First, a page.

The Massachusetts Community Preservation Act (the "CPA") authorizes cities and towns that adopt its provisions to generate a dedicated stream of revenue for the acquisition, creation, preservation, rehabilitation and restoration of open space, land for recreational use, affordable housing and historic buildings and landscapes. The provisions of the CPA must be accepted by the voters of the city or town at an election after such provisions have first been accepted by either a vote of the legislative body of the city or town or an initiative petition signed by 5% of its registered voters.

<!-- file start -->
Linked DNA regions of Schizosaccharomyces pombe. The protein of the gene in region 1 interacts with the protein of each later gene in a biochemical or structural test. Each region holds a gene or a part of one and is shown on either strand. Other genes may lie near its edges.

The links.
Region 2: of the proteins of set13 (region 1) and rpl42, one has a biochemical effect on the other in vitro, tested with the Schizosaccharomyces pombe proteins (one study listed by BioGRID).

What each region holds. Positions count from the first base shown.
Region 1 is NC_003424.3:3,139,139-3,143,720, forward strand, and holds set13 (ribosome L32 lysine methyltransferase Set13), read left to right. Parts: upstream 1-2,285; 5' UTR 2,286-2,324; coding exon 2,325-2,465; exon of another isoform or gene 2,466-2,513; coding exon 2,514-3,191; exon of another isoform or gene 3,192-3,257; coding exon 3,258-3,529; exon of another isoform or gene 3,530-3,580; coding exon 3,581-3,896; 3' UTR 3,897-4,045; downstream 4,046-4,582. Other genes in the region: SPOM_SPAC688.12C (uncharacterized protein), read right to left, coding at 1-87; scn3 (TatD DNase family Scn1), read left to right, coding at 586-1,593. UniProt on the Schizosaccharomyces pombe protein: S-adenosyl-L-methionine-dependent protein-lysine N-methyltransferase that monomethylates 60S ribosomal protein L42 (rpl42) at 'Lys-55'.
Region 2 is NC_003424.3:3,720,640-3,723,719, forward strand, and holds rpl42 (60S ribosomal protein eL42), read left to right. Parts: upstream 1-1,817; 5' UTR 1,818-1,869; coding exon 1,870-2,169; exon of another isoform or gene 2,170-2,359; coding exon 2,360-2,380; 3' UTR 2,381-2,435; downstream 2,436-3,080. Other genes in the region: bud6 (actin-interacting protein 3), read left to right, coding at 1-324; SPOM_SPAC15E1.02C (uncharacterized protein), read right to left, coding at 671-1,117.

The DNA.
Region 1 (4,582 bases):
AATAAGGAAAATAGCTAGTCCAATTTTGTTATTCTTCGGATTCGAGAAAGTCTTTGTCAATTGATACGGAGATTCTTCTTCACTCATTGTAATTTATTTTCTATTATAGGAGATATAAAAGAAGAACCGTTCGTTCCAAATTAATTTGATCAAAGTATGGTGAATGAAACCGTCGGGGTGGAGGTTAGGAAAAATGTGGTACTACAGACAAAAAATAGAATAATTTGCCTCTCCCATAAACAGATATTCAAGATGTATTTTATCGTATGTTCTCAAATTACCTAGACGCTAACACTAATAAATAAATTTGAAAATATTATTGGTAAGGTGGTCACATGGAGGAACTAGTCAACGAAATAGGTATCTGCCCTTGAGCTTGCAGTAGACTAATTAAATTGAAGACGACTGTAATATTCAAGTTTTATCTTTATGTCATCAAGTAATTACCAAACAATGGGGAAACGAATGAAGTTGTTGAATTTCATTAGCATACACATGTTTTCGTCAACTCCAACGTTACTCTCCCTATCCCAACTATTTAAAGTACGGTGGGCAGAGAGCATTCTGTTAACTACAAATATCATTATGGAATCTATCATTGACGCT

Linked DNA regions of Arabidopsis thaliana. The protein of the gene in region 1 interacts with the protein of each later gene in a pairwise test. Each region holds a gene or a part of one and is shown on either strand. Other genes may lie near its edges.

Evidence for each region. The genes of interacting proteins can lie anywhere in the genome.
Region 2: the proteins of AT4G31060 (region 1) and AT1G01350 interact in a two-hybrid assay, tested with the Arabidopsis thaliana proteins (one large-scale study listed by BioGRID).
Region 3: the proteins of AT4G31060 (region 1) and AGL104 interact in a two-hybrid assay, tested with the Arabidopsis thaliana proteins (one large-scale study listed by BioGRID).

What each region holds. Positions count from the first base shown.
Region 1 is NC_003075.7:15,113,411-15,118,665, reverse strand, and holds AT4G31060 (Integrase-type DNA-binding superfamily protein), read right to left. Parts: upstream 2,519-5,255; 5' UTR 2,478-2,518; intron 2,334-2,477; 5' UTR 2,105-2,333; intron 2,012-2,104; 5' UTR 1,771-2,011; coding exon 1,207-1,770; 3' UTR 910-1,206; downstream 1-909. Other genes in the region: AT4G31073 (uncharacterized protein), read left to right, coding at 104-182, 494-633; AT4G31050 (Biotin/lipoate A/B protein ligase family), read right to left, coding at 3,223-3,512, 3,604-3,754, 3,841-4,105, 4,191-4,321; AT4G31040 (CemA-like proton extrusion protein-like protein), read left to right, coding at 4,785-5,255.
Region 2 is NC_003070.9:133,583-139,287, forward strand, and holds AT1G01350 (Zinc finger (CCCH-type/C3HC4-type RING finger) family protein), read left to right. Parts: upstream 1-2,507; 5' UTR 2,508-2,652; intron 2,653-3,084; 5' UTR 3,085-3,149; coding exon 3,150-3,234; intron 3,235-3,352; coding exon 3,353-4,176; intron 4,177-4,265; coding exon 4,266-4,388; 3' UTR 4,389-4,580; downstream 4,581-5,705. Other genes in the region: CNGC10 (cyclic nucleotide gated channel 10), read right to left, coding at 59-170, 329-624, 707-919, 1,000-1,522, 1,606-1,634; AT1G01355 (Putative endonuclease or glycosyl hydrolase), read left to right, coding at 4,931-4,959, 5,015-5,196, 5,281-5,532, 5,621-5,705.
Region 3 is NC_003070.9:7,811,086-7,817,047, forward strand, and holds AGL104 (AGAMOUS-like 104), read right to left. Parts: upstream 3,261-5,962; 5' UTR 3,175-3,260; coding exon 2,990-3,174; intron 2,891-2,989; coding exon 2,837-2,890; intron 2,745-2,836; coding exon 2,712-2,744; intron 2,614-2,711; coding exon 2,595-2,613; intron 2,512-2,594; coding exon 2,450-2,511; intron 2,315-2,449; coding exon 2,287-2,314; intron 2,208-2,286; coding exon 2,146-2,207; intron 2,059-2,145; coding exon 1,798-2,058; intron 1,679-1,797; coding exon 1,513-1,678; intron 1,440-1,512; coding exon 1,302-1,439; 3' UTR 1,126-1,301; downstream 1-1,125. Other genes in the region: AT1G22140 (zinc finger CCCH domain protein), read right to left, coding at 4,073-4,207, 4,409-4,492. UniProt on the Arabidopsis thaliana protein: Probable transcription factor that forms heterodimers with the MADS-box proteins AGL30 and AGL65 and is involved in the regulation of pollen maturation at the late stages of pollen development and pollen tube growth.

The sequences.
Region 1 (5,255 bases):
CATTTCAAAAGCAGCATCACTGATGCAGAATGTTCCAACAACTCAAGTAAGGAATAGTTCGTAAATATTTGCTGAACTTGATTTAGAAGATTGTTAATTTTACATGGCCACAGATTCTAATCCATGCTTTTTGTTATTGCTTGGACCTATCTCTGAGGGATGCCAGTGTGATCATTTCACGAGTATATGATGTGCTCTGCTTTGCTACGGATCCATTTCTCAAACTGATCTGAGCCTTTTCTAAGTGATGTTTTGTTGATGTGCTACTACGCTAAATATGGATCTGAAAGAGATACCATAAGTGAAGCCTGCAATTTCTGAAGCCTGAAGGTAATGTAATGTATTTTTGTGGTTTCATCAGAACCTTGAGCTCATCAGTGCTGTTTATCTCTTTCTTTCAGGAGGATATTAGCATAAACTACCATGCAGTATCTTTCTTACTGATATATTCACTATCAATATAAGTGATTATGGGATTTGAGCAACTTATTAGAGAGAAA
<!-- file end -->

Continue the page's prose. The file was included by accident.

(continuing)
CPA revenues are generated from two sources: (1) a surcharge on the real property tax levy of up to 3% and (2) state matching funds. A city or town may adopt one or more exemptions to the surcharge that are permitted under the CPA.
The amounts raised by the surcharge on real property taxes and received in state matching funds are required to be deposited in a dedicated community preservation fund. The legislative body of the city or town must approve the expenditure of amounts on deposit in the fund for eligible projects based on the recommendations of a community preservation committee established by the city or town. At least 10% of the total annual revenues to the fund must be spent or set aside for open space purposes, 10% for historic resource purposes and 10% for affordable housing purposes.
For more information about the CPA generally, see Q and A regarding the CPA.